In a case that could have widespread implications for the future of Internet competition, a federal judge has ruled that online companies can legally provide links to rival Web sites.
At issue was whether startup Tickets.com, Inc. had a legal right to link its site to pages deeply embedded within the site of its chief competitor, Ticketmaster.com. The lawsuit, filed by Ticketmaster Online-City Search, Inc., argued that the practice, known as hyperlinking, should be banned.
Hyperlinking Cuts Both Ways
Hyperlinking, of course, is one of the fundamental technologies of the World Wide Web. It has raised the ire of some powerful online entities, however, because small competitors can use hyperlinks to avoid the costs of developing their own content.
Yet the use of hyperlinks cuts in two directions. Leading content portals such as Yahoo! and CNET.com depend upon hyperlinks to provide news and other information on their sites. This linking benefits both the smaller content sites and the larger portals.
Judge Dismisses Claim
In dismissing four of Ticketmaster’s claims, U.S. District Court Judge Harry L. Hupp ruled that “hyperlinking does not itself involve a violation of the Copyright Act.”
The judge also said, “There is no deception in what is happening. This is analogous to using a library’s card index to get reference to particular items, albeit faster and more efficiently.”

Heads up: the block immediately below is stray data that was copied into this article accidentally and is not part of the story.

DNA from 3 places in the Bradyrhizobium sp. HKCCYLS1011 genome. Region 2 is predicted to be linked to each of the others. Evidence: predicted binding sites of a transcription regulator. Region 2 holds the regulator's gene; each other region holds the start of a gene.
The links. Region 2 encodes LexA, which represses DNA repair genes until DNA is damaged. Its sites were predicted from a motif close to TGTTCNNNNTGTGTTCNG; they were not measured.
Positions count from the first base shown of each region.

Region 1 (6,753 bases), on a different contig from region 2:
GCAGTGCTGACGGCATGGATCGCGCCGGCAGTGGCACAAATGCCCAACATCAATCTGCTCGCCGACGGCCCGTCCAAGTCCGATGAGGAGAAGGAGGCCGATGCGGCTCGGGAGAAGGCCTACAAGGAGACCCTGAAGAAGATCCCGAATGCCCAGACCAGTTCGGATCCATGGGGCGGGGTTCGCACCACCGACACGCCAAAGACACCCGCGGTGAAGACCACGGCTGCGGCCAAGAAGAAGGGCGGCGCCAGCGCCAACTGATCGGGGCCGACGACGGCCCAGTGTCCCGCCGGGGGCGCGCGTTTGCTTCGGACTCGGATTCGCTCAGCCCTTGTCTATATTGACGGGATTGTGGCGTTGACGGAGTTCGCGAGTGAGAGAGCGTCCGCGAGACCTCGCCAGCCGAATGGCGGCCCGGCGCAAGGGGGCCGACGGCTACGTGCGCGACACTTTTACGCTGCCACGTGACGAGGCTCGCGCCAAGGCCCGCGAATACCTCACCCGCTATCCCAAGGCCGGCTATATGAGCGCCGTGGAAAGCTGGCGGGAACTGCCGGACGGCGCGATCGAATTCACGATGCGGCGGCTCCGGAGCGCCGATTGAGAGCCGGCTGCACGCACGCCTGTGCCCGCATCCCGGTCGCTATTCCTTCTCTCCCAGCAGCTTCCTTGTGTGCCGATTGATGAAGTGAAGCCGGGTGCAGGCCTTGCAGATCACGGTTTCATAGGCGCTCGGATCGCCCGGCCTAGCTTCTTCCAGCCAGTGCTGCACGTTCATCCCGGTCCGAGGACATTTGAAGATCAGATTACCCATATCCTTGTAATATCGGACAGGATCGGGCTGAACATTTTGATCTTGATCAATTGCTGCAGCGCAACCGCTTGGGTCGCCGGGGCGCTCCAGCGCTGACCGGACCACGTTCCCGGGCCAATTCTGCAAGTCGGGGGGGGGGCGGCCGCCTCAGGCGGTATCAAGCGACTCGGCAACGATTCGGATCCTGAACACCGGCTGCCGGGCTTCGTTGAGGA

Ticketmaster Plans To Pursue Complaint
In response to the judge’s decision, W. Thomas Gimple, co-chairman and chief executive officer of Tickets.com, said the decision “supports Tickets.com’s position that consumers should be free to surf the Web and gain access to information, without unwarranted restriction.”
Ticketmaster sees hyperlinking as a way for its rival to simply horn in on a considerable wealth of online information.
“If we spend substantial money to build up a site, why should they be able to take that and build their business on the backs of our hard work?” said Robert Platt, attorney for Ticketmaster.
Reportedly, Ticketmaster will now file an amended complaint attempting to reinstate the dismissed claims, despite the judge’s ruling that “deep linking by itself does not necessarily involve unfair competition.”
The judge qualified his ruling by saying that hyperlinking cannot be considered illegal if consumers understand whose site they are on and that one company has not simply duplicated another’s page.
Utah Judge Says Linking Not Legal
Not all judges have come out in favor of hyperlinking. Last year, a federal judge in Utah ruled that linking violates copyright law and issued a temporary restraining order prohibiting Jerald and Sandra Tanner, long time critics of the Mormon church, from posting the URLs to the Mormon Church Handbook of Instructions on their Utah Lighthouse Ministry Web site.
Judge Tena Campbell said that, based on a 1993 ruling, Web users were essentially violating copyright law every time they visited a site and the site’s contents were downloaded into memory. Campbell contended that by providing the link, the defendants were responsible for the Web surfer’s copying.
Following that logic, Cambpell ordered that the Tanners remove the offending links.
The Tanners’ lawyer has notified the 10th Circuit Court of Appeals in Denver, Colorado that there will be an appeal.